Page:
UEC letter to clubs and stakeholders - Whose interests does ECA really represent?

The UEC sent a letter this week to European football clubs and stakeholders in order to explain the UEC’s main objections regarding ECA's modus operandi

September 22, 2023



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Download the full letter here

Executive Summary

The European Club Association (ECA) was born out of “elitist” and unrecognised G14, an economic pressure group formed in 1998 to represent the business interests of top 18 European clubs. “Official recognition of clubs as formal stakeholders within football governance has been achieved through threats of secession and litigation” – G14 promised to disband and re-form in a body with broader club representation, in exchange for withdrawing lawsuits against governing bodies. ECA was then established and included more clubs, but the majority of the Board members were G14. This elitist structure remains regardless of any reforms that have taken place recently.

The latest ECA General Assembly took place in Berlin on 6-7 Sept, and many clubs have been invited to attend. Most of them did not have a right to vote and most of the decisions have already been taken before the event started. Many of clubs were placed in a separate room while ECA leaders decided on important issues affecting their future. As reported recently, “one delegate from a leading European club suggested [...] that the extravagance on show was to wow smaller clubs.” In the light of the Union of European Clubs (the UEC), a new club representative organisation entering the scene, ECA has been trying hard to prevent the clubs from joining the UEC, organisation that offers a counterbalance to the influence of ECA in the governance of European football, treats its Member Clubs equally, operates “one-club-one vote” principle, while representing their specific interest.

By contrast, in ECA, Network Members are not allowed to vote and are not even mentioned in the ECA Statutes, while Associate Members of the ECA do not have any tangible way to influence the decisions or vote for those members with power to vote on the Board. Both of these categories of membership serve one purpose – to divert the attention from the lack of democratic structures; the fact that ECA is led by unelected Chairman who has major conflict of interest being a Chairman of the Qatari sports channel beIN Sports that buys TV rights from UEFA, while sitting on UEFA Executive Committee; and to provide ECA with legitimacy arising out of the broader membership. ECA claims to provide some services for these clubs – but the reason that ECA club services exist is to mitigate the damage caused to the clubs by ECA’s own existence and influence. Clubs should never accept these scraps in exchange for equal treatment and real representation of their interest that is the only way to bring about changes, sustainability, and more balanced ecosystem. Without ability to represent their interests in the governance, they have no ability to progress in sporting and financial terms.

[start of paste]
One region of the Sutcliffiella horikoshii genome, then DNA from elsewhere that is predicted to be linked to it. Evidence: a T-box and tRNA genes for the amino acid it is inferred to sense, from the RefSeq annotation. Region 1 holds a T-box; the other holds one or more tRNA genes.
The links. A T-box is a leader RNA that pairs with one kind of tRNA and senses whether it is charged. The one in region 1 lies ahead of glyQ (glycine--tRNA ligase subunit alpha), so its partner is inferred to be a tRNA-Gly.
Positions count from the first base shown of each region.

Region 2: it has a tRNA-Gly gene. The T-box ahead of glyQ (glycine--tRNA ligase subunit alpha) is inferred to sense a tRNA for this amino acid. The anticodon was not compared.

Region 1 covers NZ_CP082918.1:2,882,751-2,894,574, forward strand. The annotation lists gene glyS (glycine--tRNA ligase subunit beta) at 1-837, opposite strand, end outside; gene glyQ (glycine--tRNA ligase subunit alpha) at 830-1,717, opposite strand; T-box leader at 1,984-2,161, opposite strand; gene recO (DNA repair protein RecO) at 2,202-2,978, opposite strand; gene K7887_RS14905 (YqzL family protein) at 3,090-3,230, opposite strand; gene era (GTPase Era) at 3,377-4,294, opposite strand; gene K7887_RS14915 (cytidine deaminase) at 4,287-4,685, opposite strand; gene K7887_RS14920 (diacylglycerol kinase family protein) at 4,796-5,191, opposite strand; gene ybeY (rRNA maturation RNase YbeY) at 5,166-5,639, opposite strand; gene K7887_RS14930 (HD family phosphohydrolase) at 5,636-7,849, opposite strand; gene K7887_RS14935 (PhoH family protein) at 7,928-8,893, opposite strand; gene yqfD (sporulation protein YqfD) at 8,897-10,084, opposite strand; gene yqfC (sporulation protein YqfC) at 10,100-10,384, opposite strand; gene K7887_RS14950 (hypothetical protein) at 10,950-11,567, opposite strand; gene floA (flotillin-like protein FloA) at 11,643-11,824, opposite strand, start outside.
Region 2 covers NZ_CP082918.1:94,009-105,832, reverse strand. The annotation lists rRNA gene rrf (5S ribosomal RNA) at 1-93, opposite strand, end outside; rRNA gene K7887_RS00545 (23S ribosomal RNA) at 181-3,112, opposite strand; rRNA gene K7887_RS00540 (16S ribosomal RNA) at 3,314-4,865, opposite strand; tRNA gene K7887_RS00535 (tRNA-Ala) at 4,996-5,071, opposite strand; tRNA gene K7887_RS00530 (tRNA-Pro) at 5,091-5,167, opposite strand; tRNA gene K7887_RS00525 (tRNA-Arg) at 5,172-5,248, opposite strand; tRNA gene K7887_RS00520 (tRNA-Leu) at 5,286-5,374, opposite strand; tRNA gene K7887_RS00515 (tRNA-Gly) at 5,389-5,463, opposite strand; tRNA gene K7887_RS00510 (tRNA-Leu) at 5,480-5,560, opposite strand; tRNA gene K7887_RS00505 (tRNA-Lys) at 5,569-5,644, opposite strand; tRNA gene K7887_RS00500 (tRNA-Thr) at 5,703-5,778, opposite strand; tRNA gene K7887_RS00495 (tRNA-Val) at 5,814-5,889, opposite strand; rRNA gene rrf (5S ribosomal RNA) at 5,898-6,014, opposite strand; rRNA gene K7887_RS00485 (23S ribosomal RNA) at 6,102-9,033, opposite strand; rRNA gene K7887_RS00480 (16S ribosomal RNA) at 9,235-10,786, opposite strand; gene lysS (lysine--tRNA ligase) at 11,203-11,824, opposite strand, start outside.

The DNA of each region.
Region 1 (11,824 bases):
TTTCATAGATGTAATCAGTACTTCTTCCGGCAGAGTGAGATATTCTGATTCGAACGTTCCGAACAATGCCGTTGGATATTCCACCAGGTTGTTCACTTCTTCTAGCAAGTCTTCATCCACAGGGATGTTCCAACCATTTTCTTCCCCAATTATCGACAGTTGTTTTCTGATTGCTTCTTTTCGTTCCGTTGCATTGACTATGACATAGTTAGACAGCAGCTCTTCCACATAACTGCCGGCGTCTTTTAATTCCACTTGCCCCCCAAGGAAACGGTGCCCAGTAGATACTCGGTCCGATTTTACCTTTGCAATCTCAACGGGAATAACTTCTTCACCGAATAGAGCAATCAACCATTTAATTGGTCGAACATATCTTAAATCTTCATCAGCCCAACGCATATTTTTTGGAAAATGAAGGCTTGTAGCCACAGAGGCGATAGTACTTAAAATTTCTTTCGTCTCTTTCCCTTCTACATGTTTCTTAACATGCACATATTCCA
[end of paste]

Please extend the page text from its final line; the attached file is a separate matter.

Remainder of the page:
There is also a big difference even between the ECA Ordinary Members who have full voting rights in terms of their influence and places reserved for them on the ECA Board. Whereas clubs coming from six top national associations reserved for themselves half of the Board places, clubs coming from 49 other associations have the other half.

It should not be up to the elite clubs to decide on how much influence they want to give to others. All clubs are entitled to equal voting rights, equal Board places, and equal influence over the rules that govern them regardless of their wealth. Small and medium sized clubs (however defined) are the lifeblood of the European football, the very core of the football pyramid that feed and support it, and without which there would be no apex.

It should not be forgotten that SuperLeague was born out of the elitist tendencies fostered by big clubs in ECA – the clubs that were involved in the SuperLeague project, are now back to the ECA Board, while still being a part of the SuperLeague shareholder agreement.

For the first time since 2008, clubs have an alternative to ECA - the UEC is the organisation with the mission to give voice in European football governance to the clubs that are unrepresented or are inadequately represented in the existing structures. The UEC brings the collective power through unity, offers “one-club-one-vote” equality for all its members and presents a game changer in the European football governance. As the organisation develops and its membership grows, the UEC will seek a formal recognition as a stakeholder in the European football system and as a Social Dialogue Partner in the EU institutions.